by APS Daily Observations in Daily Observations

No matter how good technology is, we can often tell the difference between a human face and an animated face. Being able to tell the difference allows us to pay ... Read more »

  • December 23, 2010
  • 09:43 AM

Top-down vs bottom-up approaches to cognition: Griffiths vs McClelland

by Sean Roberts in A Replicated Typo 2.0

Two articles to be published in Trends in Cognitive Sciences debate the merits of approaching cognition from different ends of the microscope. The central issue is which approach is the most productive for explaining phenomena in cognition. Structured probabilistic takes a 'top-down' approach while Emergentism takes a 'bottom-up' approach.... Read more »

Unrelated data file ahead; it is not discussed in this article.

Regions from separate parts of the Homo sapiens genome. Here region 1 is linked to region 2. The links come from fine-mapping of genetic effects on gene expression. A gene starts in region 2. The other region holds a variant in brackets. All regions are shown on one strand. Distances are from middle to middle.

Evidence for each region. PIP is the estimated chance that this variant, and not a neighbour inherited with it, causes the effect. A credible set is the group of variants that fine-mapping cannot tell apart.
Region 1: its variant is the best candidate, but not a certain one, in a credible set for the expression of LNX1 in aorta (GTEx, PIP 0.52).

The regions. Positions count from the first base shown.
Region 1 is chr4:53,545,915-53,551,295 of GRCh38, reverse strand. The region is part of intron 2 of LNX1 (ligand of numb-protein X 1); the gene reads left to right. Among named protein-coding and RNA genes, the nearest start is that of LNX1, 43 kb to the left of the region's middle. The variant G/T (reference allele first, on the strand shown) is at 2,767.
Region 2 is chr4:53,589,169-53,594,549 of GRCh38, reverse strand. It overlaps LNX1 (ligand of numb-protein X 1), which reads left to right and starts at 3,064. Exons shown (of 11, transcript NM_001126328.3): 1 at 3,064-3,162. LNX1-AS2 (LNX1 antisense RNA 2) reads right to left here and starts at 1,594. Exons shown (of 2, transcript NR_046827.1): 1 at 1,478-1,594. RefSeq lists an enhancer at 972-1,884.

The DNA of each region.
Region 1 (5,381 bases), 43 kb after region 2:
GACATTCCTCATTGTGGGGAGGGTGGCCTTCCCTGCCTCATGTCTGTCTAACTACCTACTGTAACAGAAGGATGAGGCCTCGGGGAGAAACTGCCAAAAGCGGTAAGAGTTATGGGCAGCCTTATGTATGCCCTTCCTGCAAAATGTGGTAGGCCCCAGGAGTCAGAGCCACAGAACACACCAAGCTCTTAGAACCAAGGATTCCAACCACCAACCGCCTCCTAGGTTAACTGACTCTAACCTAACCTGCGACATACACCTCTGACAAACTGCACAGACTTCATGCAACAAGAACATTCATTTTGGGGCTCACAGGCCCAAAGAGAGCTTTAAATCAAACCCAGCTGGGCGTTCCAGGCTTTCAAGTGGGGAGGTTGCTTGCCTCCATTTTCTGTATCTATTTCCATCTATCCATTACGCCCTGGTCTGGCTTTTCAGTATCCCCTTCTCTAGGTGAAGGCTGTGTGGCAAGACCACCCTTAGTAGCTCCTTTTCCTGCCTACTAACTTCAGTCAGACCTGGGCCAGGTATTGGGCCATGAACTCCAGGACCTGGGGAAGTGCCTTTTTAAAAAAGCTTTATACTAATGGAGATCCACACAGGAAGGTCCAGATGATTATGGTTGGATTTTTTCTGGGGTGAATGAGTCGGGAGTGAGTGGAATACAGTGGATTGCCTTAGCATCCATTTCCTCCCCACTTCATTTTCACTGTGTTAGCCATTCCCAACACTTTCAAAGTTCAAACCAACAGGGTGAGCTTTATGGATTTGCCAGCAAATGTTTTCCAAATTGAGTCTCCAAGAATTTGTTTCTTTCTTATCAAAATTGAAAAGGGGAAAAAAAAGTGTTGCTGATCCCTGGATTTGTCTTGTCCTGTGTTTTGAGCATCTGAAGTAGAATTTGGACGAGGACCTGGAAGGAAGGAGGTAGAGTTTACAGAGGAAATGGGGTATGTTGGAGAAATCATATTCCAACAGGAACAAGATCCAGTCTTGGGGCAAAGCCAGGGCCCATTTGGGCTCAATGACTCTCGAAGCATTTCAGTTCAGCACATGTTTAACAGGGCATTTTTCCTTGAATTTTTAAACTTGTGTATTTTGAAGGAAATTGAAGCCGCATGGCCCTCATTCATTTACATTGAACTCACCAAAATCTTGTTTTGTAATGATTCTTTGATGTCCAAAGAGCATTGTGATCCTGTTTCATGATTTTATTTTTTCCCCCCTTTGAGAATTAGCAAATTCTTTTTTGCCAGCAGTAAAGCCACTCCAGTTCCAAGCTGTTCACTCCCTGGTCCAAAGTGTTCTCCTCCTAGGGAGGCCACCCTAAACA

Griffiths, T., Chater, N., Kemp, C., Perfors, A., & Tenenbaum, J. (2010) Probabilistic models of cognition: exploring representations and inductive biases. Trends in Cognitive Sciences, 14(8), 357-364. DOI: 10.1016/j.tics.2010.05.004  

McClelland, J., Botvinick, M., Noelle, D., Plaut, D., Rogers, T., Seidenberg, M., & Smith, L. (2010) Letting structure emerge: connectionist and dynamical systems approaches to cognition. Trends in Cognitive Sciences, 14(8), 348-356. DOI: 10.1016/j.tics.2010.06.002  

Zeil J, Hofmann MI, & Chahl JS. (2003) Catchment areas of panoramic snapshots in outdoor scenes. Journal of the Optical Society of America. A, Optics, image science, and vision, 20(3), 450-69. PMID: 12630831